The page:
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Chad On Film: “Girl With The Dragon Tattoo” Is Great

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Chad On Film
Chad Ackerman, our resident film critic and a member of the bands Chapter 14 and Austrian Death Machine, went to see the one movie I’m dying to see this holiday season, and not surprisingly, he enjoyed it immensely

I have not read the books from the “Millennium Series” by Stieg Larsson, nor have I seen the original three Swedish films from the Yellow Bird production company — but I did see David Fincher’s film adaptation of “The Girl With The Dragon Tattoo” last night, and bravo David…bravo.

Noomi Rapace played protagonist Lisbeth Salander in the Swedish films, and I honestly have no idea how well she did. I do know that Rooney Mara (Erica Albright in “The Social Network”) plays Salander in Fincher’s version, and she is amazing.

Sometimes I would have to remind myself that it was actually Rooney. The last time this happened to me in a theater was when Heath Ledger played Joker in “The Dark Knight.” Seriously — Rooney’s accent, look, and acting blew me away.

Fincher is no virgin to having strong female roles in his films. His first major film that put him on the map was “Alien 3,” the bloodiest of the “Alien” movies, with Sigourney Weaver and her freshly shaved head. He used Jodie Foster as the lead in “Panic Room,” where she played a badass mom protecting her daughter. Now, with “The Girl With The Dragon Tattoo,” Fincher has given us his view of Lisbeth Salander. Rooney, too, has given us her view of Salander, and just like peanut butter and jelly, they compliment each other very well.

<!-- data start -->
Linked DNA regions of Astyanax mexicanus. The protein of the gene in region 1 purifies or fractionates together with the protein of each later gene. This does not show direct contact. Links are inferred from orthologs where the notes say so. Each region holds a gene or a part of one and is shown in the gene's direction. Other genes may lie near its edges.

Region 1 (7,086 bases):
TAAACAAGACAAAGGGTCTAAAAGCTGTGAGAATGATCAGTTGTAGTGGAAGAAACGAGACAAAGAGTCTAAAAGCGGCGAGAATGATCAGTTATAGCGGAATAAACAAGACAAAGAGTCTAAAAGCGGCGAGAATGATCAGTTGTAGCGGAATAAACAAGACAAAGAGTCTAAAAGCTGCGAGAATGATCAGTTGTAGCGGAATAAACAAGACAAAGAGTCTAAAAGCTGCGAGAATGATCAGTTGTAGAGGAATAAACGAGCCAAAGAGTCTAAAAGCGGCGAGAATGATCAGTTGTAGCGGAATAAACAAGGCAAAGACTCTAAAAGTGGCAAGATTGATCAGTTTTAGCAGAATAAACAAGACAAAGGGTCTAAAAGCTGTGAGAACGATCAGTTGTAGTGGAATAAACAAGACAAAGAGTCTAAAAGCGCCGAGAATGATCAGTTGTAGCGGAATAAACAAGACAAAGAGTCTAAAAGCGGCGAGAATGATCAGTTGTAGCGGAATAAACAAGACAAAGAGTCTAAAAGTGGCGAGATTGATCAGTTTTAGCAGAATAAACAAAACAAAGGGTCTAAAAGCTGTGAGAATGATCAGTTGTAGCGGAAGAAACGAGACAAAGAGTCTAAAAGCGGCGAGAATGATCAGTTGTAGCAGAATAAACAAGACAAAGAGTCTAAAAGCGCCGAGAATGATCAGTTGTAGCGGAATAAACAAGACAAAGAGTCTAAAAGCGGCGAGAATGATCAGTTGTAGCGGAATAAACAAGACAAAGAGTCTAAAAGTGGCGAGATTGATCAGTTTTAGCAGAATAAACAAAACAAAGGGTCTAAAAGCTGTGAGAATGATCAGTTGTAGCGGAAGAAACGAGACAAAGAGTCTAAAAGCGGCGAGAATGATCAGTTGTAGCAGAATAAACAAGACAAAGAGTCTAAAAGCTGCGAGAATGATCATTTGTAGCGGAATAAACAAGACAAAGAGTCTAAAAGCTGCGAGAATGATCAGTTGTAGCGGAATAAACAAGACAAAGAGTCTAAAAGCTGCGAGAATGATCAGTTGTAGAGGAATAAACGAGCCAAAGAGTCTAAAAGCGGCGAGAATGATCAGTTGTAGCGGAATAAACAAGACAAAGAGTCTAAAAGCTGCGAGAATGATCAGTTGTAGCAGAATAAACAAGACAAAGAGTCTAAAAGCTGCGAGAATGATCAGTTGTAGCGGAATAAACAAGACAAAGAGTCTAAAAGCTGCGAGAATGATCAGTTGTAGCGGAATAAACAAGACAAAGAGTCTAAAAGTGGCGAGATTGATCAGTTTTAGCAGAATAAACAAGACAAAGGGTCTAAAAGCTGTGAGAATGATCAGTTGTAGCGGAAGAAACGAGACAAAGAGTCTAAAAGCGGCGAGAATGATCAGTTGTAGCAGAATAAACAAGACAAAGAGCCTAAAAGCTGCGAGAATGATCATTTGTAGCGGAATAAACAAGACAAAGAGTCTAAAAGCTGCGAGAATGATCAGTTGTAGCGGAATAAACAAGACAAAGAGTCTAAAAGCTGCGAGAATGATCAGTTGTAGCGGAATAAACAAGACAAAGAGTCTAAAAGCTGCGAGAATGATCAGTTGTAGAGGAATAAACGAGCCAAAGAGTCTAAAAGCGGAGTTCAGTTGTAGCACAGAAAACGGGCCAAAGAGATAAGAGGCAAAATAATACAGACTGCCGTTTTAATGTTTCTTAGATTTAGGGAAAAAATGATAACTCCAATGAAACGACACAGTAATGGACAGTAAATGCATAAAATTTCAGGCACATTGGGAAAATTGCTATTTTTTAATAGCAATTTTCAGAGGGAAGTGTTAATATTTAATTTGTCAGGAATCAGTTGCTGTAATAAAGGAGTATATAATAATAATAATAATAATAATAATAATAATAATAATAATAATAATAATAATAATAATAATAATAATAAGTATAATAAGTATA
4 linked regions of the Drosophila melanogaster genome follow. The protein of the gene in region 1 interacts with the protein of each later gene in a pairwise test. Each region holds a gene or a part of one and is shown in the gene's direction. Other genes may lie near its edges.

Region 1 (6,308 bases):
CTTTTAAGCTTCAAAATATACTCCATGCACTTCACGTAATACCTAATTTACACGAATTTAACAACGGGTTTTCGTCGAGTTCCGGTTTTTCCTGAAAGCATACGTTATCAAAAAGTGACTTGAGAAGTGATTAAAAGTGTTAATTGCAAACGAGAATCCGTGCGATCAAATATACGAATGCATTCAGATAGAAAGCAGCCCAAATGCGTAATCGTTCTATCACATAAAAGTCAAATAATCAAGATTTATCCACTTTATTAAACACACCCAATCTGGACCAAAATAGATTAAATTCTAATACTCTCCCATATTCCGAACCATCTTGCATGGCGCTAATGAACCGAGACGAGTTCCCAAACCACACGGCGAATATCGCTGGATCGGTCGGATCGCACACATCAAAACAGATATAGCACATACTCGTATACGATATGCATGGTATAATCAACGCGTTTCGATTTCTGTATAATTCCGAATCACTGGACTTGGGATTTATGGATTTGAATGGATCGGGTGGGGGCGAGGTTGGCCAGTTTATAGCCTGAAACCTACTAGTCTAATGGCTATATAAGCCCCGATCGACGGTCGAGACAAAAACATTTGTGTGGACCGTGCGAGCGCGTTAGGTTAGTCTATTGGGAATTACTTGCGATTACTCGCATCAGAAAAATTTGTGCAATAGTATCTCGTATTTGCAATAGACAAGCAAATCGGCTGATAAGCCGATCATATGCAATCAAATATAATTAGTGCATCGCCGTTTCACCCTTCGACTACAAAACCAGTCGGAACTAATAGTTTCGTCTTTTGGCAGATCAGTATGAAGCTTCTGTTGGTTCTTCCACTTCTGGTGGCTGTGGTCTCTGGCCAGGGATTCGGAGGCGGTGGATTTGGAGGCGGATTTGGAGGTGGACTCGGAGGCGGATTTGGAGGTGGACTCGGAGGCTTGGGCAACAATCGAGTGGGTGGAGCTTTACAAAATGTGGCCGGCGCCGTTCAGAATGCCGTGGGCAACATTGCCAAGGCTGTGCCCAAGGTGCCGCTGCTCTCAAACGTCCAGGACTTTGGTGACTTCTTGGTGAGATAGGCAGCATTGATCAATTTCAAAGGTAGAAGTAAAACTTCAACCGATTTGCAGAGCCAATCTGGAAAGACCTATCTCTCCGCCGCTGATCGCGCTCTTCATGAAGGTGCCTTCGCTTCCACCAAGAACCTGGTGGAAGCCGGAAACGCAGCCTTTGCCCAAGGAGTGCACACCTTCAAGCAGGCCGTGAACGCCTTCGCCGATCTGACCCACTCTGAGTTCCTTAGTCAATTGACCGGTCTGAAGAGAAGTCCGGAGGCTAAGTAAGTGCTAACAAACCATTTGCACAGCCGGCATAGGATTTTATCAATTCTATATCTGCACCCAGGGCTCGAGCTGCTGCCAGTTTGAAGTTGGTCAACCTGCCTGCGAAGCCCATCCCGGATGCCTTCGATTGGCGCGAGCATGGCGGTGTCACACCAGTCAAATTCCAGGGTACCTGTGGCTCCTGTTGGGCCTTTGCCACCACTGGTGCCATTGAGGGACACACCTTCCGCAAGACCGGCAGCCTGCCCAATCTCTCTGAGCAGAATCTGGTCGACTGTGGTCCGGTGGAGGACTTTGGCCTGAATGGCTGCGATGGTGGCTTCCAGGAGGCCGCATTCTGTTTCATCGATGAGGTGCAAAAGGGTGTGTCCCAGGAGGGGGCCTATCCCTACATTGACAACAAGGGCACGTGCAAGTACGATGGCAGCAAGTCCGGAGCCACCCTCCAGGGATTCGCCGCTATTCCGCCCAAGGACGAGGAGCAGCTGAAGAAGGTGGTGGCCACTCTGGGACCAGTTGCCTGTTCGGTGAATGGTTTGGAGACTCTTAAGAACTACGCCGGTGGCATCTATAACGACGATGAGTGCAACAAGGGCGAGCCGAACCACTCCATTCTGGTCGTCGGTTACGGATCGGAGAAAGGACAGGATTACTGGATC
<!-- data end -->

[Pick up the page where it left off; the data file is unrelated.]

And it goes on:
There are some very uncomfortable scenes in the movie that would be hard to act out for any actor, and Rooney definitely pulls it off. I do not want to give any of the movie away, being that I knew little about it before I saw it, but it gets pretty gnarly.

Daniel Craig plays Mikael Blomkvist, a journalist and another main character in the film. For me, Daniel is always good. You could seriously put him in anything, and he will adapt himself to it. I guess George Clooney and Brad Pitt were eyeballing the role, but I am glad that Daniel got it. He made me believe everything he said and did, and I love when you can sympathize with characters in film.

Even if you have not worn their shoes, it is great when an actor can take you there, and Craig does. Rooney does as well.

The soundtrack for Fincher’s last movie “The Social Network,” was done by none other than Trent Reznor of Nine Inch Nails. Reznor collaborated again with Atticus Ross (composer, “The Book of Eli”). Their collaboration brought a mood to “The Social Network” that made the movie darker and more erie. It also brought them home an Academy Award and Golden Globe. Both Ross and Reznor’s composing brought the same darkness to Fincher’s scenes in “Girl.”

I admit, I am a huge Nine Inch Nails fan, but the movie would not be the same without Trent and Atticus’ contribution. I hope that their work in “Girl” is noticed and awarded as well.

David Fincher has a way of making slow pace sequences creep up on you, and then he brings you to the edge of your seat before you even understand what happened. It is usually a gradual build that smacks you in the face and says “Did you forget — I am the Fincher!?”

Let’s not forget that this is the guy who brought us “Seven.” Everyone always talks about the head in the box, but the knife-penis is what made me cringe. Great directors make you talk, make you feel, and make you rock out. David’s version of “The Girl With The Dragon Tattoo” is great. I recommend that you go to a theater near you to get smacked in the face by it.